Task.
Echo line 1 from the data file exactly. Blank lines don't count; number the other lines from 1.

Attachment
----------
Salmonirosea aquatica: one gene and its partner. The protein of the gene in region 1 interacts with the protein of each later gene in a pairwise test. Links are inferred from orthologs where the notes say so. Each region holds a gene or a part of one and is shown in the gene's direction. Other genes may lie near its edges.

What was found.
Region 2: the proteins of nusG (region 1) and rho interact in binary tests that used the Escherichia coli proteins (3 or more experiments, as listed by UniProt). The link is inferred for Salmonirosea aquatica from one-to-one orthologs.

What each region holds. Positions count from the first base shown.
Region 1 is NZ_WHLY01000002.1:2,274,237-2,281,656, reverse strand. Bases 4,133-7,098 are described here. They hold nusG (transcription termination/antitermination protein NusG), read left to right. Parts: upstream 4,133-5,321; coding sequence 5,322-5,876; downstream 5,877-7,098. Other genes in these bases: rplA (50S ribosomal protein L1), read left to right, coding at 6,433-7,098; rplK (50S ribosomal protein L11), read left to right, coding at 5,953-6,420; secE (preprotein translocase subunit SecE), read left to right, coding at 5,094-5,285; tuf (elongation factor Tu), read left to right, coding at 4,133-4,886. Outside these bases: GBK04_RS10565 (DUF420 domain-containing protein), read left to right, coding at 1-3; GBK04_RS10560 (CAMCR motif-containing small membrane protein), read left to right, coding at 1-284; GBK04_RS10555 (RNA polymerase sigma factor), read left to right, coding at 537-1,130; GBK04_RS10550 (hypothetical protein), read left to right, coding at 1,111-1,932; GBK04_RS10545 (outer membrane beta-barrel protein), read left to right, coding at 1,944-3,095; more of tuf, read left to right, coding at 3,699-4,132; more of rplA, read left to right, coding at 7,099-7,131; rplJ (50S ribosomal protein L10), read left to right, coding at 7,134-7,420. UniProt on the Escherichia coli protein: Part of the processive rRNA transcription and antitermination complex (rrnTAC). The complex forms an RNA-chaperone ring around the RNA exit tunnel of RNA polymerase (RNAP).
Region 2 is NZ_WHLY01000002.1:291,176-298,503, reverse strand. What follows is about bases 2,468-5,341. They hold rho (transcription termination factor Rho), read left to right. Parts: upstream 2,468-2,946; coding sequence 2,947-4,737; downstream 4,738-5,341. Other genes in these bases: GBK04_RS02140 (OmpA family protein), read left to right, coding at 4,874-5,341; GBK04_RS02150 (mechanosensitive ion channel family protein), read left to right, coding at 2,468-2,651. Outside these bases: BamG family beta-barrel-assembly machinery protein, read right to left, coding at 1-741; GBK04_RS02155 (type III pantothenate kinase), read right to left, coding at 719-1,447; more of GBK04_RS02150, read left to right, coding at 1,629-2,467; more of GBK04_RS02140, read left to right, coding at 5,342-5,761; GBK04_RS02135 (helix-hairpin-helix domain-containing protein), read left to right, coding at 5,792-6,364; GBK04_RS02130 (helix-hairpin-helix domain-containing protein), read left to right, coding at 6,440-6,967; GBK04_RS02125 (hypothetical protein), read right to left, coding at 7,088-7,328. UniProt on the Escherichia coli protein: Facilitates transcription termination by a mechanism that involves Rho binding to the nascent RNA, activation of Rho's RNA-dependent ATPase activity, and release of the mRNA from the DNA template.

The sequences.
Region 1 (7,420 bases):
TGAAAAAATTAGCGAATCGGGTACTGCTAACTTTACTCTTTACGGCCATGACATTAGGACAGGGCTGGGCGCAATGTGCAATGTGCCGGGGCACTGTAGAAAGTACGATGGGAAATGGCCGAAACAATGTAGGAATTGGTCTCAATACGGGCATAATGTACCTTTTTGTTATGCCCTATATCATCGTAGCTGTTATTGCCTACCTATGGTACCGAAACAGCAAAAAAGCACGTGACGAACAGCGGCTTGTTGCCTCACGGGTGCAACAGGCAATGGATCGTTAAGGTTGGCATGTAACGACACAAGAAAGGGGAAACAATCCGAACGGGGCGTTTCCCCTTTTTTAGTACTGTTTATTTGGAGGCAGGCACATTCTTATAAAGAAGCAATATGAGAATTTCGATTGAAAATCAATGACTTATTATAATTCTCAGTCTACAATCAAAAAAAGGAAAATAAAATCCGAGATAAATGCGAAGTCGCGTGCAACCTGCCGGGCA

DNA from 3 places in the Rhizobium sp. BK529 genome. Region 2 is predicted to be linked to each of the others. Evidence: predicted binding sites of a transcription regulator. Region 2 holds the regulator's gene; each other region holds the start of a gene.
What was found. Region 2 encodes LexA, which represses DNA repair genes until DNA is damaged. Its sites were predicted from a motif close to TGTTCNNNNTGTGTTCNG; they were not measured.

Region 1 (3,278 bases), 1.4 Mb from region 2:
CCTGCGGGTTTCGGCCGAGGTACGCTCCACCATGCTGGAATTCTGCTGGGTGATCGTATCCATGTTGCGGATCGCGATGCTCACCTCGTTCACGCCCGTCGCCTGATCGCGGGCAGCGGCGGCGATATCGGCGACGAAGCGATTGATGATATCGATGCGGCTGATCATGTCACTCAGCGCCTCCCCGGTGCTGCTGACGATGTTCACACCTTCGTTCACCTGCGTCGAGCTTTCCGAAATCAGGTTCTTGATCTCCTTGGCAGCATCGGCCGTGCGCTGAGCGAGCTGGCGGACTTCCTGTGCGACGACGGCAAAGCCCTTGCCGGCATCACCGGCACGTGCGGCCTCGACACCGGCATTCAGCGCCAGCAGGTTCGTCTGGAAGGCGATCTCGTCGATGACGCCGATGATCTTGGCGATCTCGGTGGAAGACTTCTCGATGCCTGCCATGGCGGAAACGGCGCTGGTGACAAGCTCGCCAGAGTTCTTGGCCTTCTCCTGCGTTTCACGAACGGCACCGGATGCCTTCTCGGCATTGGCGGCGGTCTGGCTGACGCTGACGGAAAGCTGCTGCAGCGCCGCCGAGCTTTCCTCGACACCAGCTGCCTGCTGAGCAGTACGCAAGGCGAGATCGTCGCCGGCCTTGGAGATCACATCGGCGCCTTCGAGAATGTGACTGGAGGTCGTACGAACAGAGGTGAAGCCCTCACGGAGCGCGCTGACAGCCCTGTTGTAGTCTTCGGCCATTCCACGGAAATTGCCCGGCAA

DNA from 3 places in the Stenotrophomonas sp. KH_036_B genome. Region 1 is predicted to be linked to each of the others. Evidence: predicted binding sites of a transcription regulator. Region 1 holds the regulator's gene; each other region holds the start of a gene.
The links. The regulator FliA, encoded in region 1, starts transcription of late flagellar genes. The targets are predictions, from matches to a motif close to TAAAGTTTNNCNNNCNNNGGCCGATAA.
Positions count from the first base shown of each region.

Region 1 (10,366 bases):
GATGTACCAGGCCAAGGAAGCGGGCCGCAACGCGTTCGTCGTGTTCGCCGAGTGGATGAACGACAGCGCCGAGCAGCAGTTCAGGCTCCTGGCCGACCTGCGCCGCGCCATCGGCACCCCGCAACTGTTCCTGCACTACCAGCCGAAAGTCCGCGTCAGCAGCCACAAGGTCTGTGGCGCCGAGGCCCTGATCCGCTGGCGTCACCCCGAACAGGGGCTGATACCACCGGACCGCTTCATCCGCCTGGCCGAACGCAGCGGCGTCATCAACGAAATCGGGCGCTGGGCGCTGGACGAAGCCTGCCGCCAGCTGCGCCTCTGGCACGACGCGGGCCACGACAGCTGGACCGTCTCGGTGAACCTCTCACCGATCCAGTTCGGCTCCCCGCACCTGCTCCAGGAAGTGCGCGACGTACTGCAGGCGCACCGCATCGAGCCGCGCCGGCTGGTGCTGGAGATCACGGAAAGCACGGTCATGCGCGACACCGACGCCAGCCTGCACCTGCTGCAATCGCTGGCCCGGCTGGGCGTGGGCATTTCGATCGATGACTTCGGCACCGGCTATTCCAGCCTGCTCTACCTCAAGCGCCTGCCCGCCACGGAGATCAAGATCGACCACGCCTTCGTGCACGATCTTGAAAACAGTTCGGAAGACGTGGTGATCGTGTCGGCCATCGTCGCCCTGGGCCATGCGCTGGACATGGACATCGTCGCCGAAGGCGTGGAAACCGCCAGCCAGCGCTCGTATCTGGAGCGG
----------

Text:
Salmonirosea aquatica: one gene and its partner. The protein of the gene in region 1 interacts with the protein of each later gene in a pairwise test. Links are inferred from orthologs where the notes say so. Each region holds a gene or a part of one and is shown in the gene's direction. Other genes may lie near its edges.